4) Awarding a cumulative $720,397 in competitive Technical Assistance Grants to participating members from 1988-2013 to help subsidize 210 non-construction projects. See the impressive list of projects at www.upperdelawarecouncil.org.
5) Publishing since 1988 “The Upper Delaware” newsletter about the environment and people of the Upper Delaware River Valley, currently available bi-annually in print to nearly 9,500 subscribers and on-line in full color.
6) Hosting a groundbreaking Mar. 18, 1989 symposium on the “Upper Delaware River’s Recreational Future” in Matamoras, PA which discussed management techniques to improve such issues
as litter, trespass, human waste, visitor conflicts, alcohol abuse, water pollution, overfishing, wildlife disturbance, and lack of adequate facilities that had compelled the original call for federal assistance in protecting the special river.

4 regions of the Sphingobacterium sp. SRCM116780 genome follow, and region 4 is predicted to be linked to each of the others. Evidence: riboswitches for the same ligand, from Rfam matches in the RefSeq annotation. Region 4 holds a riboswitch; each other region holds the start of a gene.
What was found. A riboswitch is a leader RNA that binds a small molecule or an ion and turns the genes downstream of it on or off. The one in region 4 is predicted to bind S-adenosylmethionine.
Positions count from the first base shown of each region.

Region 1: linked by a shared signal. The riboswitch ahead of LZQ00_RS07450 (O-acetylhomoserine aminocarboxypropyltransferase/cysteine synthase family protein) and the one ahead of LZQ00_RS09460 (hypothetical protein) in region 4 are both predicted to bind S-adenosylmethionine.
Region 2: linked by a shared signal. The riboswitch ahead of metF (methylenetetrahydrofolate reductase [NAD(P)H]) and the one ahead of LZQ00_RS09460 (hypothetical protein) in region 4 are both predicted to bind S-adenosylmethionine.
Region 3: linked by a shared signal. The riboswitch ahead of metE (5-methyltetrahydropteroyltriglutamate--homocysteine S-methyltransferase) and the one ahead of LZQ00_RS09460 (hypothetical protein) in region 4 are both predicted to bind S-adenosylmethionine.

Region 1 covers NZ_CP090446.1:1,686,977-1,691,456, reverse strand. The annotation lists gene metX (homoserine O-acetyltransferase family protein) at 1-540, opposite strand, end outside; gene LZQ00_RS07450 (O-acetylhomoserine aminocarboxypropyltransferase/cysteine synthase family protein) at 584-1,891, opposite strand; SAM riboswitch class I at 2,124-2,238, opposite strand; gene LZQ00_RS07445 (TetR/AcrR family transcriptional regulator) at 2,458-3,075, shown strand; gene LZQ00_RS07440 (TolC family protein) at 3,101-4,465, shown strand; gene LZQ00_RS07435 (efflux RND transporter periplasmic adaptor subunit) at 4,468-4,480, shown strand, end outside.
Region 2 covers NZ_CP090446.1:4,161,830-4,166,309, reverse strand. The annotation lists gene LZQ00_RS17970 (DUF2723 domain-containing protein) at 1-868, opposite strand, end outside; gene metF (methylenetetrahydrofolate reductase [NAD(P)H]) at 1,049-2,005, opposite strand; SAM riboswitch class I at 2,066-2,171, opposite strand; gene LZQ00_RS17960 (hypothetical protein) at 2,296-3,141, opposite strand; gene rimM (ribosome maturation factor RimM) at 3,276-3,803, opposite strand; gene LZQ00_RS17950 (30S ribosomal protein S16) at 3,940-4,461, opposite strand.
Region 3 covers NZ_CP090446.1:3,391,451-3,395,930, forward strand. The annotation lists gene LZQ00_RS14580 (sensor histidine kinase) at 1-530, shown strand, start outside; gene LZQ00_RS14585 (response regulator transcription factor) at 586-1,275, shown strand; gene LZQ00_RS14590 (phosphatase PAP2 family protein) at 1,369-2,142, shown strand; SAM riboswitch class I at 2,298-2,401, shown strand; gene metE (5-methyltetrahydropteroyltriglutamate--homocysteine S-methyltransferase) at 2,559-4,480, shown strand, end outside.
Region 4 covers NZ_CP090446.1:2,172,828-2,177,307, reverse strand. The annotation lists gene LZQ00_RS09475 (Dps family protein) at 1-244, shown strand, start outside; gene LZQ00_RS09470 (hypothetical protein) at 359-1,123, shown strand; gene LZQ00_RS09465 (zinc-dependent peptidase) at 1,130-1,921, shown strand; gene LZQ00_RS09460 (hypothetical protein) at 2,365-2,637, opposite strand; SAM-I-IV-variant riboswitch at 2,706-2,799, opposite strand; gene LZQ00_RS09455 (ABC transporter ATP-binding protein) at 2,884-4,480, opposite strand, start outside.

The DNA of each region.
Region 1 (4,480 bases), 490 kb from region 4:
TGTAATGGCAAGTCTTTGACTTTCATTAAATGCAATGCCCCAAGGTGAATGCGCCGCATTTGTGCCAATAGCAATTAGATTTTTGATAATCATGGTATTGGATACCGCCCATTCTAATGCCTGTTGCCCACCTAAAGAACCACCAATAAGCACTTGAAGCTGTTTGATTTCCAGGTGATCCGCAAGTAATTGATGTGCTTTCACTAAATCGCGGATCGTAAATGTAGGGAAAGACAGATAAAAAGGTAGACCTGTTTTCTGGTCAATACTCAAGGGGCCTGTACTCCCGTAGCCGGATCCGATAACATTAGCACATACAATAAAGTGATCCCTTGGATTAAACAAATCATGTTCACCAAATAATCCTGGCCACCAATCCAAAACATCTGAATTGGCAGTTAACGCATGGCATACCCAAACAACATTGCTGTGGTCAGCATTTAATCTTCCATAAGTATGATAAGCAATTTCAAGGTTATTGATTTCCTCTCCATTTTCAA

7) Stopping the construction of three hydropower dams on Shohola Creek that would have damaged state game lands and a bald eagle hacking area; and opposing wastewater discharges from the Rosencrance Landfill in Beach Lake, PA that led to the proposal being withdrawn early in the permitting process.
8) Creating a unique “Certificate of Compatibility” program in 1989 that provided an enforceable agreement directly between property owners from towns and townships that weren’t yet UDC members and the National Park Service, assuring that they would never be forced to sell their land to the federal government as long as it was voluntarily managed in accordance with the River Management Plan’s guidelines.
9) Sponsoring the forum, “The Delaware River: Flowing to the Future” from Nov. 12-14, 1989 in Matamoras, PA that attracted 125 guests, for which published proceedings remain available. Former U.S. Secretary of the Interior Stewart Udall was a keynote speaker. Panel discussions included: River Recreation; Supply, Storage & Hydropower; Predicting and Governing River Flows; and The Future of the River.
10) Publishing, updating, and distributing 174,600 copies to date of a “Visitor Information Map & Guide for Touring the Upper Delaware Scenic and Recreational River: NY a nd PA” since 1989. Other UDC publications include a “Design Handbook for the Upper Delaware Scenic and Recreational River” from 1990; UDC Annual Reports; and Local Officials Directories for the river valley communities.